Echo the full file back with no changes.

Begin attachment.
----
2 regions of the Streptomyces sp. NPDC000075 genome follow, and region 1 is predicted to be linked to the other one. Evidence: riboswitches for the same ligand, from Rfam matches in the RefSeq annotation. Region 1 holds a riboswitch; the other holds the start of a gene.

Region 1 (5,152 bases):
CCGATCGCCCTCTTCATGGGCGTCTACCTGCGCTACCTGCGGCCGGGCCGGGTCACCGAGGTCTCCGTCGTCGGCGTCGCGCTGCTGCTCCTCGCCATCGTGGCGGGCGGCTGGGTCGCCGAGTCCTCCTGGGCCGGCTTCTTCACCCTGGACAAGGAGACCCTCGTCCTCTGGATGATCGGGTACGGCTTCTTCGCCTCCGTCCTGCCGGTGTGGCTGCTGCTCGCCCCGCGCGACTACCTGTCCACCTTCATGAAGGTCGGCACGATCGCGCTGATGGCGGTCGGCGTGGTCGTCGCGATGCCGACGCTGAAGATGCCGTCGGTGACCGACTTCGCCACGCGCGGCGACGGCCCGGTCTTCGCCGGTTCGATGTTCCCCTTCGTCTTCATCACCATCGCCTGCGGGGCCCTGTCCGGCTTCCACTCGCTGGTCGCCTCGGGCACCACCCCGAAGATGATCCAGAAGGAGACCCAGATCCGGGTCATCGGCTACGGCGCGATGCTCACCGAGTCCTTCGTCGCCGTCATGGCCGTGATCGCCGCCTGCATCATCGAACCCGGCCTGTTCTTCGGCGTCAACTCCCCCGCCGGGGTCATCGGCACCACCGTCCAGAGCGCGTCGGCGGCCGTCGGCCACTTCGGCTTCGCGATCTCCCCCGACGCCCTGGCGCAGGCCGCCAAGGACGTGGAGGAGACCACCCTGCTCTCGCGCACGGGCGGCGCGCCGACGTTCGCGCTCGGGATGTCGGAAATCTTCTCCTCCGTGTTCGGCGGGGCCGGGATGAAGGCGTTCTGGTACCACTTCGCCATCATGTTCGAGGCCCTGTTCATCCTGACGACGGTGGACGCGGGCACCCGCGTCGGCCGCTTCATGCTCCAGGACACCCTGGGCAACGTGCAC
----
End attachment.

2 regions of the Streptomyces sp. NPDC000075 genome follow, and region 1 is predicted to be linked to the other one. Evidence: riboswitches for the same ligand, from Rfam matches in the RefSeq annotation. Region 1 holds a riboswitch; the other holds the start of a gene.

Region 1 (5,152 bases):
CCGATCGCCCTCTTCATGGGCGTCTACCTGCGCTACCTGCGGCCGGGCCGGGTCACCGAGGTCTCCGTCGTCGGCGTCGCGCTGCTGCTCCTCGCCATCGTGGCGGGCGGCTGGGTCGCCGAGTCCTCCTGGGCCGGCTTCTTCACCCTGGACAAGGAGACCCTCGTCCTCTGGATGATCGGGTACGGCTTCTTCGCCTCCGTCCTGCCGGTGTGGCTGCTGCTCGCCCCGCGCGACTACCTGTCCACCTTCATGAAGGTCGGCACGATCGCGCTGATGGCGGTCGGCGTGGTCGTCGCGATGCCGACGCTGAAGATGCCGTCGGTGACCGACTTCGCCACGCGCGGCGACGGCCCGGTCTTCGCCGGTTCGATGTTCCCCTTCGTCTTCATCACCATCGCCTGCGGGGCCCTGTCCGGCTTCCACTCGCTGGTCGCCTCGGGCACCACCCCGAAGATGATCCAGAAGGAGACCCAGATCCGGGTCATCGGCTACGGCGCGATGCTCACCGAGTCCTTCGTCGCCGTCATGGCCGTGATCGCCGCCTGCATCATCGAACCCGGCCTGTTCTTCGGCGTCAACTCCCCCGCCGGGGTCATCGGCACCACCGTCCAGAGCGCGTCGGCGGCCGTCGGCCACTTCGGCTTCGCGATCTCCCCCGACGCCCTGGCGCAGGCCGCCAAGGACGTGGAGGAGACCACCCTGCTCTCGCGCACGGGCGGCGCGCCGACGTTCGCGCTCGGGATGTCGGAAATCTTCTCCTCCGTGTTCGGCGGGGCCGGGATGAAGGCGTTCTGGTACCACTTCGCCATCATGTTCGAGGCCCTGTTCATCCTGACGACGGTGGACGCGGGCACCCGCGTCGGCCGCTTCATGCTCCAGGACACCCTGGGCAACGTGCAC